Not all industrial premises are hot property

LIZ MCDONALD
Last updated 12:37 22/05/2013

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Christchurch's industrial sector is growing rapidly.

But despite demand for premises from businesses gearing up to rebuild the city, not all are hot property.

A new report on the city's industrial market from commercial real estate firm Colliers International points to what tenants, and investors, are looking for.

The report says location is "paramount" to future demand for properties.

It lists the core southern and western industrial suburbs, such as Hornby/Islington, Middleton/Sockburn and Riccarton/Addington, as being better placed than those in the north and east.

"The parts of Christchurch's industrial sector unaffected by earthquake issues remain in a commanding spot," the researchers say.

Difficulties in less-popular areas include expensive or inaccessible insurance, as well as physical drawbacks such as low stud height.

Other factors pinpointed as making a property less desirable include buildings thought to be on less stable ground, less able to satisfy seismic aspects of the building code, or of a quality that fails to satisfy modern tenant demands.

Research from the Property Council this year has shown Christchurch's industrial property landlords have the highest confidence of any commercial property sector.

Real estate firm C B Richard Ellis has reported that industrial properties in the city are the best- performing in the country, with rents rising 8.1 per cent during 2012 and rental growth consolidating in recent months.

Despite demand driven by businesses shifting, expanding or arriving in the city for the rebuild, the overall vacancy rate for industrial property for the city rose from 4.6 per cent to 6.3 per cent in the past year, according to the Colliers data.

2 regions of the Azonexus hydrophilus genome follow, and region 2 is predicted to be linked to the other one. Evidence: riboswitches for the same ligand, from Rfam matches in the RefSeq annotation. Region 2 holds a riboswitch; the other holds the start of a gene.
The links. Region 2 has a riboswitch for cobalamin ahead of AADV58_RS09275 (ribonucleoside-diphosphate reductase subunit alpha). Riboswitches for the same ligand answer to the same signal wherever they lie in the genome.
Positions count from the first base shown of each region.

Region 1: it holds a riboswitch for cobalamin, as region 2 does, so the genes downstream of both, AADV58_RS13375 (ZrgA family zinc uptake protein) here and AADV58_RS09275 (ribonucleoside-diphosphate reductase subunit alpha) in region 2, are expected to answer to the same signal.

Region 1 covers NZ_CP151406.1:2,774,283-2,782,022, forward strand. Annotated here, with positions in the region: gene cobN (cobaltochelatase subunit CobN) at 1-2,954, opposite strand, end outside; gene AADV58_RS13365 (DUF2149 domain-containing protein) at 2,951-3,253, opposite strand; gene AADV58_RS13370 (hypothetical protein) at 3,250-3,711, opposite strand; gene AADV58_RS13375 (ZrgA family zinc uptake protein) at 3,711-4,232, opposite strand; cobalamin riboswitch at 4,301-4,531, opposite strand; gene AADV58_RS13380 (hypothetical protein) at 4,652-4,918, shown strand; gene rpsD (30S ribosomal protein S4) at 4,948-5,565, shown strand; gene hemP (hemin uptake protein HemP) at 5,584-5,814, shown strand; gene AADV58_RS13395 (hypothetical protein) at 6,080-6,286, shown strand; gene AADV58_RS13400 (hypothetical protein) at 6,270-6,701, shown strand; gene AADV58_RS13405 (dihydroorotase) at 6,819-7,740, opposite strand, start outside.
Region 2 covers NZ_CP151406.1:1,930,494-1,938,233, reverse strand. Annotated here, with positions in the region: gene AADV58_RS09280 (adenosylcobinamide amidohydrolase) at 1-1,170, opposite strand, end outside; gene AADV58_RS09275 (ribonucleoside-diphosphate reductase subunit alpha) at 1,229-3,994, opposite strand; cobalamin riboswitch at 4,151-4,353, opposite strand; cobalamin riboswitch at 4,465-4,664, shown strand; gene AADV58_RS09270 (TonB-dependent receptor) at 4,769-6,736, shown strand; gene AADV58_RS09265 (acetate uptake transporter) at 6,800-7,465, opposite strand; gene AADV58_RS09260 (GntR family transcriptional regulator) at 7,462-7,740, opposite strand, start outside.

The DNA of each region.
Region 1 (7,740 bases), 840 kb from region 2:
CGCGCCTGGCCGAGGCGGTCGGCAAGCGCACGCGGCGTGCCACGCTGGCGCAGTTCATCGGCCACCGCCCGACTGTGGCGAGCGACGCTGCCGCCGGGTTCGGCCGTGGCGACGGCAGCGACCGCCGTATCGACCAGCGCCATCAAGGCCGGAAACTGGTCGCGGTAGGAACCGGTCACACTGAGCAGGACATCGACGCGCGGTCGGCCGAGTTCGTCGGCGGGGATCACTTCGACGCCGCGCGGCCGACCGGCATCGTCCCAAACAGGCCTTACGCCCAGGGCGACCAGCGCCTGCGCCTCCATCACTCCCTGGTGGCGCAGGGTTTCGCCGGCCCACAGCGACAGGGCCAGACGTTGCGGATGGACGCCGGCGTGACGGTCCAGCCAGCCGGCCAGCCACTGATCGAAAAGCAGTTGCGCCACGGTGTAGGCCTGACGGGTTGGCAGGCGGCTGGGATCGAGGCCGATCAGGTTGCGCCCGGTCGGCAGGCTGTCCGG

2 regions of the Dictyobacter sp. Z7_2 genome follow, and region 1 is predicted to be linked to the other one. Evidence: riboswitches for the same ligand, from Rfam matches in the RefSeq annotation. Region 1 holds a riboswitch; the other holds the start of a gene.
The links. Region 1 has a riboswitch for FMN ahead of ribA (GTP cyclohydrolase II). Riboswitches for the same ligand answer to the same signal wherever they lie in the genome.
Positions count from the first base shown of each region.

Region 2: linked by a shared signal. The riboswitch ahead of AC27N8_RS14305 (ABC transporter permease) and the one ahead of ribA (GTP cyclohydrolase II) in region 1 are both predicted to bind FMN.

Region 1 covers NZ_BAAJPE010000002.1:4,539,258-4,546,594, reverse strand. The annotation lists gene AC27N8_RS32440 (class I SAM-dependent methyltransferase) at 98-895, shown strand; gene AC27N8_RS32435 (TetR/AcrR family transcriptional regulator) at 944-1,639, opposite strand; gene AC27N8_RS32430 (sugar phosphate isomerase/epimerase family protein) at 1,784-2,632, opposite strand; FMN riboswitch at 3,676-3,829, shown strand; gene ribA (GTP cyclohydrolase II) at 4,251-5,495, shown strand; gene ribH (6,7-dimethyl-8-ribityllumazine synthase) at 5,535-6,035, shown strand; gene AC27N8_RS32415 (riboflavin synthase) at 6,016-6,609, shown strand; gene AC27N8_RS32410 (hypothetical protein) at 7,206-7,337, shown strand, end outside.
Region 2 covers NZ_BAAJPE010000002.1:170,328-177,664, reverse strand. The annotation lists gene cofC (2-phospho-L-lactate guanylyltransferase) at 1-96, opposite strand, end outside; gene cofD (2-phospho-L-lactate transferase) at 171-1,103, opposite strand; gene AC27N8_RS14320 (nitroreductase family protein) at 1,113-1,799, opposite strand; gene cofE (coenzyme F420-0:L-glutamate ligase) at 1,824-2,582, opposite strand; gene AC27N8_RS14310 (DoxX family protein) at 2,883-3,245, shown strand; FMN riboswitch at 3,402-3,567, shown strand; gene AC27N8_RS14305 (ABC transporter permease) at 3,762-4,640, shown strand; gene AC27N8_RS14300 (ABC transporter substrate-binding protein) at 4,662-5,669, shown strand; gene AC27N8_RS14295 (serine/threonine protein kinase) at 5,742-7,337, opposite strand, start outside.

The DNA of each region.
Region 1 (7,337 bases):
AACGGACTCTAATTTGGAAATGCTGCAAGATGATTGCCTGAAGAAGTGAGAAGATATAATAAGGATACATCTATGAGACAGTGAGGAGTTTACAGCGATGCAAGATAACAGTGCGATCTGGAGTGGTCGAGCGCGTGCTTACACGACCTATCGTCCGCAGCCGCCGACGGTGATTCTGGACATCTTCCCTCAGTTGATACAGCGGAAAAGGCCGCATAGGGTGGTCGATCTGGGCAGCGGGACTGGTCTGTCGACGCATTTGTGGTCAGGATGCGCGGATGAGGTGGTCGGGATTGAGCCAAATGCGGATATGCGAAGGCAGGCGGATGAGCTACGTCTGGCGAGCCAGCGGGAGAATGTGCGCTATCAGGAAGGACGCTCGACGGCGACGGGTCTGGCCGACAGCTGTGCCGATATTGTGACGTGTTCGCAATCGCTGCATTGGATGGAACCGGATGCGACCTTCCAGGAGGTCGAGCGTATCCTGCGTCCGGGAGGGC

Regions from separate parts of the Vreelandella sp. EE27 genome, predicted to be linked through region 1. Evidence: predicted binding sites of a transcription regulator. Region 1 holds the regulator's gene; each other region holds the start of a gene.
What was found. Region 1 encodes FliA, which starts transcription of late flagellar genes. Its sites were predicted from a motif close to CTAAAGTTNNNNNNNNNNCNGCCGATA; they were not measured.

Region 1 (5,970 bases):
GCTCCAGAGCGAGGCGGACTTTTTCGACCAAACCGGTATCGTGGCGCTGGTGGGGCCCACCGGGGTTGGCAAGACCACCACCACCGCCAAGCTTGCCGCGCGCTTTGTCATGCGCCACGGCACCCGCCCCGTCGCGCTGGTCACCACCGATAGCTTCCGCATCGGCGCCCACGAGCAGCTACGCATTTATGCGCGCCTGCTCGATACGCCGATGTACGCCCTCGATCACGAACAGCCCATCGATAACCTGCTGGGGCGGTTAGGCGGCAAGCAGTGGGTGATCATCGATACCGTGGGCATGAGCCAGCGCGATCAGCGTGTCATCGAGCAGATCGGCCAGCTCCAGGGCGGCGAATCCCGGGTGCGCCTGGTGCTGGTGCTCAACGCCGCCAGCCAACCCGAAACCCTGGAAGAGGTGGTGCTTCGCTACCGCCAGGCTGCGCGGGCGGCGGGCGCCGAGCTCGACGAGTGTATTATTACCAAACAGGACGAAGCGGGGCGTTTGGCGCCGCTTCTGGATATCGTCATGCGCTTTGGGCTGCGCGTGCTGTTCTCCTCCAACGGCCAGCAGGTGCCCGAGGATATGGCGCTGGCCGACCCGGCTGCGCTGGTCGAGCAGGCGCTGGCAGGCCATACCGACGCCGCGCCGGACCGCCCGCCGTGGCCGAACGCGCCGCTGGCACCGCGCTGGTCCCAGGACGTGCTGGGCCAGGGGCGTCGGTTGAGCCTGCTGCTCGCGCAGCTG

Sydenham fared badly with vacancy rising to 13.6 per cent.

The report says this uneven leasing illustrates "the desirability of only a certain sector of the market to businesses needing industrial properties".

Rents and values are both growing, but the researchers expect that growth to slow.

"Where a precinct is in demand, rents have increased dramatically. Prime combined industrial warehouse and office rents increased by 9.9 per cent over the 12 months to March 2013, with 2.5 per cent growth expected in the next 12 months.

"Given that market rents have increased so much and most tenants have now organised their accommodation requirements, lower, but still high, growth is forecast."

The report notes a shortage of good-quality investment property for sale in the popular bracket up to $5 million, where assets have sold well.

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The sale of land is also on the rise, and "the greater levels of confidence in rebuild activity could drive this further upwards".

The report estimates Canterbury has more than 500 hectares of industrially-zoned vacant land able to be developed.

- The Press

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